EHang Holdings Ltd. (Nasdaq: EH) posted another rebuttal to the short seller report by Wolfpack Research Friday including additional details, but a class action lawsuit against the Chinese company has already begun.
The maker of autonomous aerial vehicles based in Guangzhou issued a generic denial statement on Wednesday, saying Wolfpack’s report contained errors, unsubstantiated statements, and misinterpretation. Today, EHang released a more elaborate denial.
EHang stating that (1) Kunxiang was not a shareholder of EHang prior to its IPO; (2) EHang has a contract with Kunxiang to sell three of its EH216s for 1.5 million yuan each; (3) pricing of EHang’s products to Kunxiang are “based on arm-length transactions” and depend on “(i) the number of passenger-grade AAVs sold in a period, and (ii) the amount of revenues generated by air mobility solutions, which have mostly been derived from the sales of passenger-grade AAVs;” (4) Wolfpack’s statements about Kunxiang’s offices is a lie; and (5) Kunxiang is no longer the largest customer of EHang as of 2020.
Meanwhile, Bragar Eagel & Squire, P.C., jumped in on the action, announcing Thursday it has filed a lawsuit in New York on behalf on EHang investors on Feb. 17. This was after EH stock dropped from $124.09 to $46.30 per share following the allegations of fraud.
Bragar Eagel said its complaint alleges that defendants made materially false and misleading statements regarding the company’s business.
Specifically, it claims that: “(i) the Company’s purported regulatory approvals in Europe and North American for its EH216 were for use as a drone, and not for carrying passengers; (ii) its relationship with its purported primary customer is a sham; (iii) EHang has only collected on a fraction of its reported sales since its ADS began trading on NASDAQ in December 2019; (iv) the Company’s manufacturing facilities were practically empty and lacked evidence of advanced manufacturing equipment or employees; and (v) as a result, the Company’s public statements were materially false and misleading at all relevant times.”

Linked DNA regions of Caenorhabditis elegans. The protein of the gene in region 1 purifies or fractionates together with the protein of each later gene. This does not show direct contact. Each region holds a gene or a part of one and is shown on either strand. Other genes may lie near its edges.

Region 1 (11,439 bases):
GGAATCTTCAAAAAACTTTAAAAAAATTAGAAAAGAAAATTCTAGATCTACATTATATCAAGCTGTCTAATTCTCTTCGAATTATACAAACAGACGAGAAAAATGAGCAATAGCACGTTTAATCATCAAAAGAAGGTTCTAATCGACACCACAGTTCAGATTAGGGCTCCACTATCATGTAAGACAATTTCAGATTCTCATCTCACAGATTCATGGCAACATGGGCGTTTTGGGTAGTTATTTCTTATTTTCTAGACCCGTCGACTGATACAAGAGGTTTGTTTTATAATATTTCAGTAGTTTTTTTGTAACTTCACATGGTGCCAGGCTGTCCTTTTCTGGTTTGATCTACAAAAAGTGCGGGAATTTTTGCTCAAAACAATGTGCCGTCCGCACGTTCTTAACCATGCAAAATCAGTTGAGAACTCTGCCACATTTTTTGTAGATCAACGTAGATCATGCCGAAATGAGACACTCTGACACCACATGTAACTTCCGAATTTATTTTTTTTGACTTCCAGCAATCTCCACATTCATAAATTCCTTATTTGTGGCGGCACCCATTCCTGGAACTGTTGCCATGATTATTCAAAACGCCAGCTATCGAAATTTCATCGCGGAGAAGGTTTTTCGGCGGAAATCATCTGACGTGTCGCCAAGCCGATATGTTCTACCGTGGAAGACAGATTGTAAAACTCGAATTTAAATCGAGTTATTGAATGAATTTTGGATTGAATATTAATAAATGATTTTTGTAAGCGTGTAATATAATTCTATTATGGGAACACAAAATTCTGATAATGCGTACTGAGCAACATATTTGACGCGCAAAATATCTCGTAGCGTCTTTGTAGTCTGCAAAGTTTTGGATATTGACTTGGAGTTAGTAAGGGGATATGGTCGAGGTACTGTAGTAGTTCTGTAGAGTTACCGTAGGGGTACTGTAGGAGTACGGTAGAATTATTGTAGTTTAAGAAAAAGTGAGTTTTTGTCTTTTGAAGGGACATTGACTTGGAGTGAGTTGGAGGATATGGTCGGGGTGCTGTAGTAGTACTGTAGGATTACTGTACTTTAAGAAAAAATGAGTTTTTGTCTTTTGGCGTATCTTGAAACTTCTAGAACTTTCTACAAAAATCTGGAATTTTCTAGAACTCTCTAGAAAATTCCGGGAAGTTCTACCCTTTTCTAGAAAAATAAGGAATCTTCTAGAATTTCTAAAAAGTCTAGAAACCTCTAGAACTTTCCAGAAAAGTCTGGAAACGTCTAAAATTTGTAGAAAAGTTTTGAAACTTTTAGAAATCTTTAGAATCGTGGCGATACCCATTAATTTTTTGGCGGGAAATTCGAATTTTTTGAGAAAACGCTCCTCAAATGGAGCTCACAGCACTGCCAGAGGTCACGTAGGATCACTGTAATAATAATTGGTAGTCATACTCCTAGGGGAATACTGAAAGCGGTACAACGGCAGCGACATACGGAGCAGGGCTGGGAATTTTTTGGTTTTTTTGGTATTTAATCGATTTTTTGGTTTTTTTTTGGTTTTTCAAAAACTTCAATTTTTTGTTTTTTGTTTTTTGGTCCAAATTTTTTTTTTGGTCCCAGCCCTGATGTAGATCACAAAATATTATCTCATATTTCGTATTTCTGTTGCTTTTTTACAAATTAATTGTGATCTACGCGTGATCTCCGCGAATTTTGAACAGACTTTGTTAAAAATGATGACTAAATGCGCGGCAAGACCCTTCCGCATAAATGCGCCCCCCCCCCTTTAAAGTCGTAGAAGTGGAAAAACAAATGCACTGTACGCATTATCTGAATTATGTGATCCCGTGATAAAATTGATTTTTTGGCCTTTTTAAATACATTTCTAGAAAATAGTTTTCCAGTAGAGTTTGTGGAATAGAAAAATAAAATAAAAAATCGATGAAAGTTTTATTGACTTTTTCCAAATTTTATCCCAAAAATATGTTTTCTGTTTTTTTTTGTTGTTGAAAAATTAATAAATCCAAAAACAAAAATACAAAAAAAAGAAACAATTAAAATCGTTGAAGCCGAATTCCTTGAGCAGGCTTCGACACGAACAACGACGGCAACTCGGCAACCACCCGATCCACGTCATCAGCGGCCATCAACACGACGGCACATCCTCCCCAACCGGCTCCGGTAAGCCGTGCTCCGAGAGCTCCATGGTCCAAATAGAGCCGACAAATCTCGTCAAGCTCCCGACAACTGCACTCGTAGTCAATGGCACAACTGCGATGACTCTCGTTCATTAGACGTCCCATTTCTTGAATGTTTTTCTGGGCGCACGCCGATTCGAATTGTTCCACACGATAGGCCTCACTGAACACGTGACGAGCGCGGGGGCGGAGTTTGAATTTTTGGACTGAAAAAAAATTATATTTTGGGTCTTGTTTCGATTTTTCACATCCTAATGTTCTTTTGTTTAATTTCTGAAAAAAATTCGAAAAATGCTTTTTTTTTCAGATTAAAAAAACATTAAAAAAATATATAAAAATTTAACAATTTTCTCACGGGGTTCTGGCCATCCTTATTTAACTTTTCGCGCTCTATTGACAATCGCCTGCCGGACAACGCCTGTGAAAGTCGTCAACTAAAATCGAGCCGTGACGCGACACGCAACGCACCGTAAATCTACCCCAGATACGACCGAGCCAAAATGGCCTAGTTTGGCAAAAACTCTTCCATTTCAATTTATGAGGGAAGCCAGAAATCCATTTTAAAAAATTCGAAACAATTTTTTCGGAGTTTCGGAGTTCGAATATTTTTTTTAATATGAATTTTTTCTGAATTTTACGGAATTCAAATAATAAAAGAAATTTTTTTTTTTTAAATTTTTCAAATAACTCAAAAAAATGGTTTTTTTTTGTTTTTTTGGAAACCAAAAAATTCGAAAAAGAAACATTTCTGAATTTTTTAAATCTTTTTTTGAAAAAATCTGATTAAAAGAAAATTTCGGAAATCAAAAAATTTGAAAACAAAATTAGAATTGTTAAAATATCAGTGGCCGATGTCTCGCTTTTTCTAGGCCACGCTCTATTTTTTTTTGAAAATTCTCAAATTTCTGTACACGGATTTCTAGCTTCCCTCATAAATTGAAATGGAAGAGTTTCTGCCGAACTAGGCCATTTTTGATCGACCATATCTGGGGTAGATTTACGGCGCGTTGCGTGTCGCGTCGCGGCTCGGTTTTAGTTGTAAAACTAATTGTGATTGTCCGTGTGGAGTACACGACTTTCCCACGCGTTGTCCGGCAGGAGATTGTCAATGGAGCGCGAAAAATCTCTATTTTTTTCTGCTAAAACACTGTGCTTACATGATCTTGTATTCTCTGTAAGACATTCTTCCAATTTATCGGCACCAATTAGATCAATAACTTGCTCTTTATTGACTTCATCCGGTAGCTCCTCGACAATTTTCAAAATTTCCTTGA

Earlier this week, Wolfpack Research issued a report where the short seller called EHang an “elaborate stock promotion,” alleging the company fabricates its revenues “based on sham sales contracts with a customer who appears to us to be more interested in helping inflate the value of its investment in EH i.e., pump EH’s stock price than actually buying its products.”
Citing SAIC records, behind-the-scenes photographs, recorded phone calls, and videos of on-site visits to EH’s various facilities, as well as the offices of its main client, Shanghai Kunxiang Intelligent Technology Co. Ltd., Wolfpack alleged that the client is smaller than it looks on paper and is interested only in raising EH stock value rather than its products.
The report also debunks EHang’s announcements of receiving flight certifications and approvals of its passenger-grade EH216 in North America and Europe. Wolfpack argues that EHang has only “permits for recreational test flights of its drones in specified areas, below a specified altitude and at a specified time.” Even in China, the short-seller claims, EHang’s vehicles are nowhere close to the “World’s First Commercial Pilot Operation Approval of Passenger-Grade AAVs for Air Logistics Uses” which it claims to hold in its English-version press releases.
Wolfpack states, “In English, EH makes false claims of commercial approval of its vehicles the EH216 by Chinese regulators. In its Chinese press releases, EH makes false claims of commercial approvals by regulators in the US, Canada, and Europe.”
On Friday, shares in EHang shifted 3% lower, trading at $59.30 apiece. This was after the stock enjoyed a remarkable ride from $8 per share in 2020 to its peak of $129.80 per share this year.
Perhaps, investors just started to see EHang as the new Luckin Coffee (OTC: LKNCY).